Pipeline API allows you to use NNStreamer machine learning inference pipelines in your applications. You can use them to process data with machine learning models and custom callbacks.

Main features of Pipeline API

The main features of the Pipeline API include:


To access files, camera or recorder using the Pipeline API (in mobile, wearable, and TV applications), the application has to define proper privileges in its config.xml:

<!-- for accessing internal storage only -->
<tizen:privilege name="http://tizen.org/privilege/mediastorage"/>
<!-- for accessing external storage only -->
<tizen:privilege name="http://tizen.org/privilege/externalstorage"/>
<!-- for accessing camera -->
<tizen:privilege name="http://tizen.org/privilege/camera"/>
<!-- for accessing recorder -->
<tizen:privilege name="http://tizen.org/privilege/recorder"/>

As these are privacy-related privileges, the application has to request proper permissions using the PPM API (in mobile and wearable applications).

Create and dispose machine learning inference pipelines

NNStreamer is a plugin for GStreamer. It adds new pipeline nodes and data types that allow to run on-device machine learning inference. You can use some of the standard GStreamer and NNStreamer elements (also referred to as nodes throughout this guide) in your applications.

  • NNStreamer pipelines are created from string descriptions, for example:

    'appsrc ! other/tensor,dimension=(string)2:1:1:1,type=(string)int8,framerate=(fraction)0/1 ! tensor_filter framework=custom-easy model=my-custom-filter ! tensor_sink'
  • Exclamation marks ! separate pipeline nodes.

You can learn how to define pipeline descriptions from GStreamer documentation.

To create a machine learning inference pipeline:

  1. Describe the pipeline as a string:

    var pipelineDescription = 'videotestsrc num-buffers=3 ' +
                              '! video/x-raw,width=20,height=15,format=BGRA ' +
                              '! tensor_converter ' +
                              '! fakesink';
  2. Call tizen.ml.pipeline.createPipeline():

    var pipeline = tizen.ml.pipeline.createPipeline(pipelineDescription);

You can use pipeline object to manage the pipeline. Machine learning pipelines can be expensive in terms of used system resources. You can dispose pipelines to reclaim resources.

  1. To dispose a pipeline, call dispose():


The disposed pipelines enter the NULL state, and cannot be restarted. Any attempt of calling any method of a disposed pipeline results in NotFoundError exception.

Observe pipeline state and respond to its changes

Pipeline state reflects what the pipeline is doing right now and defines which methods can be called. To see how pipelines transition between different states, see the API reference (for mobile, wearable, and TV applications).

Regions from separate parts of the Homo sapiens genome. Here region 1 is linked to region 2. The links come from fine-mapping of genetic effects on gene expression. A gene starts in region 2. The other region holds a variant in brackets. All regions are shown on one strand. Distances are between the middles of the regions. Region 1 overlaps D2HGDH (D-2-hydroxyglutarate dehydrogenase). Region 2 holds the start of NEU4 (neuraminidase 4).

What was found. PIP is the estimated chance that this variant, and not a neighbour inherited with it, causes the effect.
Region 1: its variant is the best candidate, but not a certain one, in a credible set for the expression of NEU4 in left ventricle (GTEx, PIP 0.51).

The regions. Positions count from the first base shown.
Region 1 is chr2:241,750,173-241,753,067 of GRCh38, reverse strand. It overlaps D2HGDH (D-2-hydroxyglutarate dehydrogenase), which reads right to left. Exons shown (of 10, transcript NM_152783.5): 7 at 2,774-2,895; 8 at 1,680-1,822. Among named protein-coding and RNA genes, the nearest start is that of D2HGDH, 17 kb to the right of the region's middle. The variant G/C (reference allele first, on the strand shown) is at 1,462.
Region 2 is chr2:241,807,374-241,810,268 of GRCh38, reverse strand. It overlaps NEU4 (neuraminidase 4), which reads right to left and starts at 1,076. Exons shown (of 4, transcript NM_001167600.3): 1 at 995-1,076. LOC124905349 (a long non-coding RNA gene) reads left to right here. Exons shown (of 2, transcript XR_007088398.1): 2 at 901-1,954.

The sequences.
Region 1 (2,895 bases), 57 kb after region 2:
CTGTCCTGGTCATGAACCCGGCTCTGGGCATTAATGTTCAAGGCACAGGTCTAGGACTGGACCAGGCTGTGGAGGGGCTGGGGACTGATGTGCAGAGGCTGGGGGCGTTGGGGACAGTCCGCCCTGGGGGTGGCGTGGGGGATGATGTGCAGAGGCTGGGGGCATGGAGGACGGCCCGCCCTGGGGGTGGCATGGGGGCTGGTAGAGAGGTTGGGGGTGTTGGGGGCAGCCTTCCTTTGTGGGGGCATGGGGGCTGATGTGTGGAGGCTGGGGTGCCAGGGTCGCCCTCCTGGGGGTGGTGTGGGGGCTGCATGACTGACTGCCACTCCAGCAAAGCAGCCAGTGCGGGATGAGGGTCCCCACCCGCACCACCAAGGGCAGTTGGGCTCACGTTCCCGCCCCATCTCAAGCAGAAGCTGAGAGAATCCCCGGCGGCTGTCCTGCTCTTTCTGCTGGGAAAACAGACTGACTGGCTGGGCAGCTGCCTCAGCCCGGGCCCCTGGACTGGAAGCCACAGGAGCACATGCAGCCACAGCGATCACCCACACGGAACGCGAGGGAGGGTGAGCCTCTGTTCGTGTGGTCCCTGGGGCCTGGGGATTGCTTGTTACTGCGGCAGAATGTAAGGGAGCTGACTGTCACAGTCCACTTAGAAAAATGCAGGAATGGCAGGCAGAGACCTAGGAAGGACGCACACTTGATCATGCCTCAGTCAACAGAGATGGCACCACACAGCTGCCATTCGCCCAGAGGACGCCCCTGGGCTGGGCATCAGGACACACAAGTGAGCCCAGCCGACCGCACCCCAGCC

Pipeline API allows you to register listeners triggered by pipeline state changes and to poll current pipeline state.

To register a state change listener:

  1. Define a PipelineStateChangeListener, which is called when the pipeline changes its state:

    function pipelineStateChangeListener(newState) {
      console.log('New pipeline state: ' + newState);
  2. Call tizen.ml.pipeline.createPipeline(), with state change listener as an argument:

    var pipeline = tizen.ml.pipeline.createPipeline(pipelineDescription, pipelineStateChangeListener);
  3. You can also check the current pipeline state by reading the value of its state property:

    console.log(pipeline.state); // 'PLAYING'

Run machine learning inference pipelines

The newly created pipeline transitions through READY to PAUSED state, you have to manually start it and set it to PLAYING state.

  1. To start the data flow within a pipeline, call start():

  2. To stop inference, call pipeline’s stop():


When pipeline stops, it changes its state to PAUSED.

Get and set pipeline node properties

Operation of pipeline elements is controlled by properties, which can be read and written with Pipeline API. You can get the information about nodes using gst-inspect-1.0 command line tool on your Tizen device, for example:

gst-inspect-1.0 videotestsrc
Element Properties:
animation-mode      : For pattern=ball, which counter defines the position of the ball.
                    flags: readable, writable
                    Enum "GstVideoTestSrcAnimationMode" Default: 0, "frames"
                        (0): frames           - frame count
                        (1): wall-time        - wall clock time
                        (2): running-time     - running time

You can use the following information to change the pattern of the test video signal source to ball:

pattern             : Type of test pattern to generate
                    flags: readable, writable